Aikido practice begins the moment you enter the dojo. Trainees ought to endeavor to observe proper etiquette at all times.
The only way to advance in aikido is through regular and continued training. Attendance is not mandatory, but keep in mind that in order to improve in aikido, one probably needs to practice at least twice a week. In addition, insofar as aikido provides a way of cultivating self-discipline, such self-discipline begins with regular attendance.
Your training is your own responsibility. No one is going to take you by the hand and lead you to proficiency in aikido. In particular, it is not the responsibility of the instructor or senior students to see to it that you learn anything. Part of aikido training is learning to observe effectively. Before asking for help, therefore, you should first try to figure the technique out for yourself by watching others.
Aikido training encompasses more than techniques. Training in aikido includes observation and modification of both physical and psychological patterns of thought and behavior. In particular, you must pay attention to the way you react to various sorts of circumstances. Thus part of aikido training is the cultivation of (self)awareness.
The following point is very important: Aikido training is a cooperative, not competitive, enterprise. Techniques are learned through training with a partner, not an opponent. You must always be careful to practice in such a way that you temper the speed and power of your technique in accordance with the abilities of your partner. Your partner is lending his/her body to you for you to practice on -- it is not unreasonable to expect you to take good care of what has been lent you.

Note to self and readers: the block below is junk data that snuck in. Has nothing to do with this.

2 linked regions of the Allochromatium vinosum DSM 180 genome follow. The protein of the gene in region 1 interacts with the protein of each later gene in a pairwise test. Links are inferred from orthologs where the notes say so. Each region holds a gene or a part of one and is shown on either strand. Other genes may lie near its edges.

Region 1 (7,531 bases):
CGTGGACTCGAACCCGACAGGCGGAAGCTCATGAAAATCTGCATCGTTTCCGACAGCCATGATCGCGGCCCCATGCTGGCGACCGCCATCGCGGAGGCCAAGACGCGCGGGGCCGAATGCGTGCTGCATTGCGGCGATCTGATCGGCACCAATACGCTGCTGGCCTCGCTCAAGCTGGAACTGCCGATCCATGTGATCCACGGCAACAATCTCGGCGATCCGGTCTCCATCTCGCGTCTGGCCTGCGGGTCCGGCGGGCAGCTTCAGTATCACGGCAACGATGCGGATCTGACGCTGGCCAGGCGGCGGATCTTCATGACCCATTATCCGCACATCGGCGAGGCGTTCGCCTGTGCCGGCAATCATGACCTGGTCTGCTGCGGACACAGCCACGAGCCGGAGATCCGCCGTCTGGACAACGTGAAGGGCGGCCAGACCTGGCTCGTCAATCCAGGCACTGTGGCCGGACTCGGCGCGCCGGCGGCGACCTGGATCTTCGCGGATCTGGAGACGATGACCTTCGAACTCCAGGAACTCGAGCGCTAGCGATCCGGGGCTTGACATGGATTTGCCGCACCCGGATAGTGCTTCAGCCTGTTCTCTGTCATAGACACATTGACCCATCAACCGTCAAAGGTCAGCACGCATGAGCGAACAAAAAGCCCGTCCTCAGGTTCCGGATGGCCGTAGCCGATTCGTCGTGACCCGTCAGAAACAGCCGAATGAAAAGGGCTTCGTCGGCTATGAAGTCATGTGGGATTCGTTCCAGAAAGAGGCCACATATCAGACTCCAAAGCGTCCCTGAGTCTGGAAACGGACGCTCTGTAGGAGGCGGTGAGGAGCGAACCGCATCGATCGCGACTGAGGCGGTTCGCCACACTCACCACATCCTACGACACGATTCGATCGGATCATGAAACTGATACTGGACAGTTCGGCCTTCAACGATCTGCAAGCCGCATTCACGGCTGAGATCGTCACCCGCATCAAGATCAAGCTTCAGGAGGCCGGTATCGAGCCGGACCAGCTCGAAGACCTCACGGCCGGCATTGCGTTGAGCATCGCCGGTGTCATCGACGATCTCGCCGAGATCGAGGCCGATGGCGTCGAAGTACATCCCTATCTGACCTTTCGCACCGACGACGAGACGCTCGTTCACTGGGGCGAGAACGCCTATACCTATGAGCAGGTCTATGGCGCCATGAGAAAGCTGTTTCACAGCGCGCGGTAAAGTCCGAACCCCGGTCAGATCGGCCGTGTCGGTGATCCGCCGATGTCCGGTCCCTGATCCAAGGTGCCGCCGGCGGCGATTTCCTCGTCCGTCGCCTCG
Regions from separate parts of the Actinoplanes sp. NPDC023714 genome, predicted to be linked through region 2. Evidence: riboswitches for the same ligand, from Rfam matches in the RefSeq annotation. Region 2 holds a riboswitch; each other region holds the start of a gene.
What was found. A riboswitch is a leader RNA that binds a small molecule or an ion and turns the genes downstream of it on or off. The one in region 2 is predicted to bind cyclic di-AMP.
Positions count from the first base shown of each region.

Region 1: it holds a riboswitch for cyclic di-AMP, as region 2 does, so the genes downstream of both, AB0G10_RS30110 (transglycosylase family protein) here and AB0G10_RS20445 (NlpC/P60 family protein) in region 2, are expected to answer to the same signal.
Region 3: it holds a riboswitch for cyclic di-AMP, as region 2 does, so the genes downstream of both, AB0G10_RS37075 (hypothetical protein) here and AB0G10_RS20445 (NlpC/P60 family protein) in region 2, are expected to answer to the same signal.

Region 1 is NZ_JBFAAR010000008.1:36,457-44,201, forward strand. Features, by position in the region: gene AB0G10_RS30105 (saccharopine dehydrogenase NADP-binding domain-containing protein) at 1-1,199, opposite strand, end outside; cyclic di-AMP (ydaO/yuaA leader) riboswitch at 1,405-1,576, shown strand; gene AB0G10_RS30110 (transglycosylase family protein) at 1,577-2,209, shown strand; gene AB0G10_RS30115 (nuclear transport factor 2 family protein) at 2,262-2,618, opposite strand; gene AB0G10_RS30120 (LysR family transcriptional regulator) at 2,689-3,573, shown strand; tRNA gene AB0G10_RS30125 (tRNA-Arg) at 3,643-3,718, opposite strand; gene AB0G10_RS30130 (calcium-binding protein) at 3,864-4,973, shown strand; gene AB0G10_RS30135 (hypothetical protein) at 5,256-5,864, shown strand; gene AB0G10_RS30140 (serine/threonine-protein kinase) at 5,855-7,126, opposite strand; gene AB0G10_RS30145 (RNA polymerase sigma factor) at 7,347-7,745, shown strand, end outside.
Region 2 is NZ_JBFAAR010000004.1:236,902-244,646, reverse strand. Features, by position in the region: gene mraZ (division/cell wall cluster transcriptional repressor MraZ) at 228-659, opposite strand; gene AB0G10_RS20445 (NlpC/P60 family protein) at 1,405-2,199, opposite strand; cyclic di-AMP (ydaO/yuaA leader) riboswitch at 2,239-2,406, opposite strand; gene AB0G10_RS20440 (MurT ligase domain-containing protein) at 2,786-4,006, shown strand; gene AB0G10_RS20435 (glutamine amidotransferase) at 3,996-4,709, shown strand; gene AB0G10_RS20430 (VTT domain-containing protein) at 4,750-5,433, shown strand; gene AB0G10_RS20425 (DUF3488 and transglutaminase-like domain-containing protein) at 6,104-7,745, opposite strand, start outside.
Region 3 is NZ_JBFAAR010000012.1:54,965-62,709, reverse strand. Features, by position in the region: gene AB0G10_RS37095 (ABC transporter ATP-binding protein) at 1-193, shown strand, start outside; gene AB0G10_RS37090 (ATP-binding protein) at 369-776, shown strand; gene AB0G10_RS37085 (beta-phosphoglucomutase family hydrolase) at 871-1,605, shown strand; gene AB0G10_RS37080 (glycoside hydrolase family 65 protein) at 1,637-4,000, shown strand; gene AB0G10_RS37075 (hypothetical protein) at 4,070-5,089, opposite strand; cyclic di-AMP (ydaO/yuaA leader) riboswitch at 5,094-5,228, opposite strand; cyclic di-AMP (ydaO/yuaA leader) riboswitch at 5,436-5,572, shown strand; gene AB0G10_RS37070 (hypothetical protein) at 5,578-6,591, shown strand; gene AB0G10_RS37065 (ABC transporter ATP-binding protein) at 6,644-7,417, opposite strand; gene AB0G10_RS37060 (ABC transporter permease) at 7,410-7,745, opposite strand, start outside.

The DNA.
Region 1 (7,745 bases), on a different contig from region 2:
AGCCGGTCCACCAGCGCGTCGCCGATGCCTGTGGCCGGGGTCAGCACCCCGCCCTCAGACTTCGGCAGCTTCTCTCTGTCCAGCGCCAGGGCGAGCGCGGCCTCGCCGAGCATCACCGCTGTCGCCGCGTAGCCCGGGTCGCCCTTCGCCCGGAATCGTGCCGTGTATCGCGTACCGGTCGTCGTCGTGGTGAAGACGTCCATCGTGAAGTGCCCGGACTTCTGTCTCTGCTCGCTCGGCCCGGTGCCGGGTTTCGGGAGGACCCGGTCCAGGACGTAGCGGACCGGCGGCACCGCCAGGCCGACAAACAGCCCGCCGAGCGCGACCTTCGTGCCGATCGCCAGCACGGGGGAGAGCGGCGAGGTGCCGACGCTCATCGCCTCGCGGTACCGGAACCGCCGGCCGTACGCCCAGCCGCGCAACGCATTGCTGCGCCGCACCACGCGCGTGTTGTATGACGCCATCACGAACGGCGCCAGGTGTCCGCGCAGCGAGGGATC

Aikido training may sometimes be very frustrating. Learning to cope with this frustration is also a part of aikido training. Practitioners need to observe themselves in order to determine the root of their frustration and dissatisfaction with their progress. Sometimes the cause is a tendency to compare oneself too closely with other trainees. Notice, however, that this is itself a form of competition. It is a fine thing to admire the talents of others and to strive to emulate them, but care should be taken not to allow comparisons with others to foster resentment, or excessive self-criticism.
The three principal weapons used in aikido training are the JO (staff), TANTO (knife), and BOKKEN (sword). There are many reasons for weapons training in aikido.
- Many aikido movements are derived from classical weapons arts. There is thus a historical rationale for learning weapons movements.
- Weapons training is helpful for learning proper "MA AI," or distancing.
- Many advanced aikido techniques involve defenses against weapons. In order to ensure that such techniques can be practiced safely, it is important for students to know how to attack properly with weapons, and to defend against such attacks.
- There are often important principles of aikido movement and technique that may be more easily demonstrated by the use of weapons than without.
- Training in weapons kata is a way of facilitating understanding of general principles of aikido movement.
- Weapons training can add an element of intensity to aikido practice, especially in practicing defenses against weapons attacks.
- Training with weapons provides aikidoka with an opportunity to develop a kind of responsiveness and sensitivity to the movements and actions of others within a format that is usually highly structured. In addition, it is often easier to discard competitive mindsets when engaged in weapons training, making it easier to focus on cognitive development.
- Weapons training is an excellent way to learn principles governing lines of attack and defense. All aikido techniques begin with the defender moving off the line of attack and then creating a new line (often a non-straight line) for application of an aikido technique.
Uniforms can be obtained from many locations. We have a mail-order catalogue from the Kiyota Company. If you are interested in making a purchase, please see Mitch.
Text on this page excerpted from The Aikido Primer by Eric Sotnak.